Commercial ties between Australia and China run deep. Many have been forged over decades, as business endeavours have navigated China’s rapid reform and development.

Australia’s world-class exports, our diverse and welcoming society, and the depth of existing connections with China are important strengths.

The China‑Australia Free Trade Agreement continues to deliver benefits for both countries.

And as an open, trading, nation, Australia has welcomed foreign investment, including from China, while applying a national interest test.

Because we know foreign investment will continue to contribute to Australia’s growth and Australian jobs.

The people of both of our countries – and our region – have prospered thanks to the certainty, equity, and stability that rules-based trade provides.

That’s why the government has been clear and principled on the need for China to remove restrictions that unfairly impede trade.

We believe the removal of impediments to Australian exports and the full resumption of our bilateral trade would greatly benefit both Australia and China.

Yet there is much to our relationship beyond trade and investment.

Cultural and community connections

Prime Minister Whitlam himself became Chair of the Australia-China Council after leaving office – a sign of the value he placed on nurturing community and personal links.

At the time it would have been hard for him to imagine the runaway success of Australian-educated Shanghai businesswoman Jill Tang’s Ladies Who Tech network across China, connecting women in STEM in Australia, China and beyond.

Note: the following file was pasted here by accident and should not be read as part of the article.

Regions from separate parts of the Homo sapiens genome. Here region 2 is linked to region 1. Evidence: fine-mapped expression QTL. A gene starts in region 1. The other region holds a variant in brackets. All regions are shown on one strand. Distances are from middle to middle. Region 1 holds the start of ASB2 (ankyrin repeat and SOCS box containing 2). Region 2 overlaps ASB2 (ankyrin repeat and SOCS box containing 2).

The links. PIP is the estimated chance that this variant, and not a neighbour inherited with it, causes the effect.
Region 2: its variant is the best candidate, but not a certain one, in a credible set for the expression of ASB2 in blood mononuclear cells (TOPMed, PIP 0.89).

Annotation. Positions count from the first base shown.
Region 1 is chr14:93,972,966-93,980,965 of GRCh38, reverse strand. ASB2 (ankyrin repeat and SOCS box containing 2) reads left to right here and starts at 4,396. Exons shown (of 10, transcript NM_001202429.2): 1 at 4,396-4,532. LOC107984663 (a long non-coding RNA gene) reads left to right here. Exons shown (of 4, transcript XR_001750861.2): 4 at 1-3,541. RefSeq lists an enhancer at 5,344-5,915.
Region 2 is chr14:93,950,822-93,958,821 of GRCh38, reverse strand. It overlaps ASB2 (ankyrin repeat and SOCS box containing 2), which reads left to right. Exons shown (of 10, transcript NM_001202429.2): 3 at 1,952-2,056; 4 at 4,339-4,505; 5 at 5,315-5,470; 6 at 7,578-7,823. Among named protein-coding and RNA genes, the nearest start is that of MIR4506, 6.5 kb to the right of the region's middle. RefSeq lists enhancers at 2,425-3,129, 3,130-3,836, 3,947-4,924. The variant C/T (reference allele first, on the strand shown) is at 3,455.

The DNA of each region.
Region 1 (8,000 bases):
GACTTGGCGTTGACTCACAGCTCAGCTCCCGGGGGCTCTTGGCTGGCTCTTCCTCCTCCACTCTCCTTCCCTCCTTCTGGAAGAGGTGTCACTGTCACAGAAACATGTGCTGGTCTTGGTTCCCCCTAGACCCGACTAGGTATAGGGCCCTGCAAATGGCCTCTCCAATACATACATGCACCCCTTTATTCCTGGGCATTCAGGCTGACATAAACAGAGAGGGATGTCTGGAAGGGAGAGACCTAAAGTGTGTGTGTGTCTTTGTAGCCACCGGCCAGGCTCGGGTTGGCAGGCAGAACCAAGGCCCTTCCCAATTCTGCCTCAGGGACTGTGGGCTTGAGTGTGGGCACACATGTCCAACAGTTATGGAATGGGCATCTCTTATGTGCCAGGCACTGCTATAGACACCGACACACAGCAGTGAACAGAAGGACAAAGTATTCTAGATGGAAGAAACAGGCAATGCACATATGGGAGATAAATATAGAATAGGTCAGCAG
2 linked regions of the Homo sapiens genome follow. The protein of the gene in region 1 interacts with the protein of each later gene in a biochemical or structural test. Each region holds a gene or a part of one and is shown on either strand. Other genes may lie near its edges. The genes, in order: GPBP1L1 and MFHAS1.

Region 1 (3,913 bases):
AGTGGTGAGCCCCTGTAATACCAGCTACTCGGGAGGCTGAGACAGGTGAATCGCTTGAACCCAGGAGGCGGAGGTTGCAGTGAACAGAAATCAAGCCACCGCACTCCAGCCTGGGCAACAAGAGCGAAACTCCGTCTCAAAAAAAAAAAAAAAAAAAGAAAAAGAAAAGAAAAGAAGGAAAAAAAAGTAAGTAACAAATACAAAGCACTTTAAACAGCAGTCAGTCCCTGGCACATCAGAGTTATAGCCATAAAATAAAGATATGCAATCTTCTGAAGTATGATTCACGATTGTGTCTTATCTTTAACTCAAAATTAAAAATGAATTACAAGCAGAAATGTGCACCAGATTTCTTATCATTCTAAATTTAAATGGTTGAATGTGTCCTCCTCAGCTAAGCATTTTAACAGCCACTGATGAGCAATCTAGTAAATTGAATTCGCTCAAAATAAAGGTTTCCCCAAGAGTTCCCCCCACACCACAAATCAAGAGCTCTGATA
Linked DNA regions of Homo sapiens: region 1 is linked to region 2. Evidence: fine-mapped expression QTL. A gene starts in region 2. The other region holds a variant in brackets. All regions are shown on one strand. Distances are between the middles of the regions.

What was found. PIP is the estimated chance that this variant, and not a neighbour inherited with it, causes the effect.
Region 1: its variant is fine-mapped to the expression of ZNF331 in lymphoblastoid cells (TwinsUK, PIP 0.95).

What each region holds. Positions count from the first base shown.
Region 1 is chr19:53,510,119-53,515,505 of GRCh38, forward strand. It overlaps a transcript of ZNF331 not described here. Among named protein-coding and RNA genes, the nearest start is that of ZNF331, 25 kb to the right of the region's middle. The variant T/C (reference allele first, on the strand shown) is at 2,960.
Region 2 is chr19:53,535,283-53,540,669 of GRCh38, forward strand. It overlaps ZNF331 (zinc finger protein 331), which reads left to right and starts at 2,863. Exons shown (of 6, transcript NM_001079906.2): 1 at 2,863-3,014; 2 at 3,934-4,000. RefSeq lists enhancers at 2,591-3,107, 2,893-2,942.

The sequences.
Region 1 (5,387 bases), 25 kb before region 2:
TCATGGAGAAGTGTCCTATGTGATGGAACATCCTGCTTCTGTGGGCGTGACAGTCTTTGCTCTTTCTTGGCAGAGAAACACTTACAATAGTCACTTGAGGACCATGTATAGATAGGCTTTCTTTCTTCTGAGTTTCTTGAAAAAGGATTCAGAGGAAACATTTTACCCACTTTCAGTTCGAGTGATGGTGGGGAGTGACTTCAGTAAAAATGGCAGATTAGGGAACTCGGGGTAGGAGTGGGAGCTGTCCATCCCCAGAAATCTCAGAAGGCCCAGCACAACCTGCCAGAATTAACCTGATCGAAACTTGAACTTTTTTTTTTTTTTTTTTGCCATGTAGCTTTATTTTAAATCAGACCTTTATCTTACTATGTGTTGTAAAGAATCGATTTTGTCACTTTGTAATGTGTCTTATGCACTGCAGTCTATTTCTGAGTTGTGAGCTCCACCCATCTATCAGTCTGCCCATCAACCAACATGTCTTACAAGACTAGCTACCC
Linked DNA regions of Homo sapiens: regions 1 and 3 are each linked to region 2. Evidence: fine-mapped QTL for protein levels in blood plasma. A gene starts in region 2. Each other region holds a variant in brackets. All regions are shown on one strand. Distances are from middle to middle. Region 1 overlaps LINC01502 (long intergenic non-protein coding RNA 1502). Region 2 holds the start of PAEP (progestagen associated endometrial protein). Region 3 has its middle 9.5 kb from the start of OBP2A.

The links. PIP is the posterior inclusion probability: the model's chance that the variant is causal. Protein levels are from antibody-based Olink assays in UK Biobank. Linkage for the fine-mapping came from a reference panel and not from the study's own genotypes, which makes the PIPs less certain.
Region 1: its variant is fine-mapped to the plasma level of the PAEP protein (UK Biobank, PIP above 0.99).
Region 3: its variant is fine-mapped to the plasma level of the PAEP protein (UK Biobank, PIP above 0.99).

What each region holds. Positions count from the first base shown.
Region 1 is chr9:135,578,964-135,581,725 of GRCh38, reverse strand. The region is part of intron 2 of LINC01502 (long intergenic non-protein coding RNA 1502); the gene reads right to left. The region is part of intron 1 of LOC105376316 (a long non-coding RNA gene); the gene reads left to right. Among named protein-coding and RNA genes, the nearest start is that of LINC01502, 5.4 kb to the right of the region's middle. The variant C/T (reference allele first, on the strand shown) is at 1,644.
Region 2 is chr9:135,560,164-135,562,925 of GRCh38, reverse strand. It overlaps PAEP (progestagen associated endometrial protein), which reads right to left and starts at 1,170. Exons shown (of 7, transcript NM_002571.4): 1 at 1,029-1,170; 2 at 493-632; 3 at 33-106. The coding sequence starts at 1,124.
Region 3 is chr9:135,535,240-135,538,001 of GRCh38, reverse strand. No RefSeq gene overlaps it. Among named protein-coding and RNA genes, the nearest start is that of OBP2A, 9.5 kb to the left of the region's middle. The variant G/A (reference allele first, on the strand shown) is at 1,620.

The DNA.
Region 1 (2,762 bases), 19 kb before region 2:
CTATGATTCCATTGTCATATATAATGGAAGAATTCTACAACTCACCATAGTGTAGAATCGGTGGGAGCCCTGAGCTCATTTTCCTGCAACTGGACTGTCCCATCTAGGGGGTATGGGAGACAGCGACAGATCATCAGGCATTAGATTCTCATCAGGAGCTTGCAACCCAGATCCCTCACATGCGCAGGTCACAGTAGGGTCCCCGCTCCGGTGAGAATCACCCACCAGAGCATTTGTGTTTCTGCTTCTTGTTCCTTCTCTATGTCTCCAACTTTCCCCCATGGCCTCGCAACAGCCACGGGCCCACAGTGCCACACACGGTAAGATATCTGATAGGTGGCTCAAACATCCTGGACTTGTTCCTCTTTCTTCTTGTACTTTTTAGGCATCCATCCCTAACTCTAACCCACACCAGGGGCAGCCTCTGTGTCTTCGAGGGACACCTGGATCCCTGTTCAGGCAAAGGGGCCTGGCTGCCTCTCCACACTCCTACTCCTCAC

Or the social media sensation that Brisbane hip hop dancer Latrice Kabamba would become when she took China by storm competing in the 2021 season of Street Dance of China.

Or Chinese-born painter Zhou Xiaoping, who has been collaborating with Indigenous artists in Arnhem Land and the Kimberleys since 1988 to create exquisite works that reflect our interconnectedness.

Or Brian Wallace’s Red Gate Gallery in the arts district of Beijing; or restauranteur Michelle Garnaut; or the way translator Li Yao has brought Indigenous fiction works to Chinese audiences with care and sensitivity. (He also did a wonderful job translating my book, The Golden Country, for Chinese readers!)

These stories all feature in the Australia China Stories book launched by the Foreign Minister in Sydney last month.

And there are many more like them.

Mr Whitlam could not, of course, have predicted these individual stories, but he was certainly correct that the exchange of ideas and creativity benefits us all.

And in the decades since his time in office, the flow of students and visitors – in both directions – has fundamentally shaped our countries’ engagement with each other.

Bilateral relationship

At the same time, the past fifty years have had their challenges.

There are significant differences to deal with.

But we firmly believe there is a benefit to dialogue.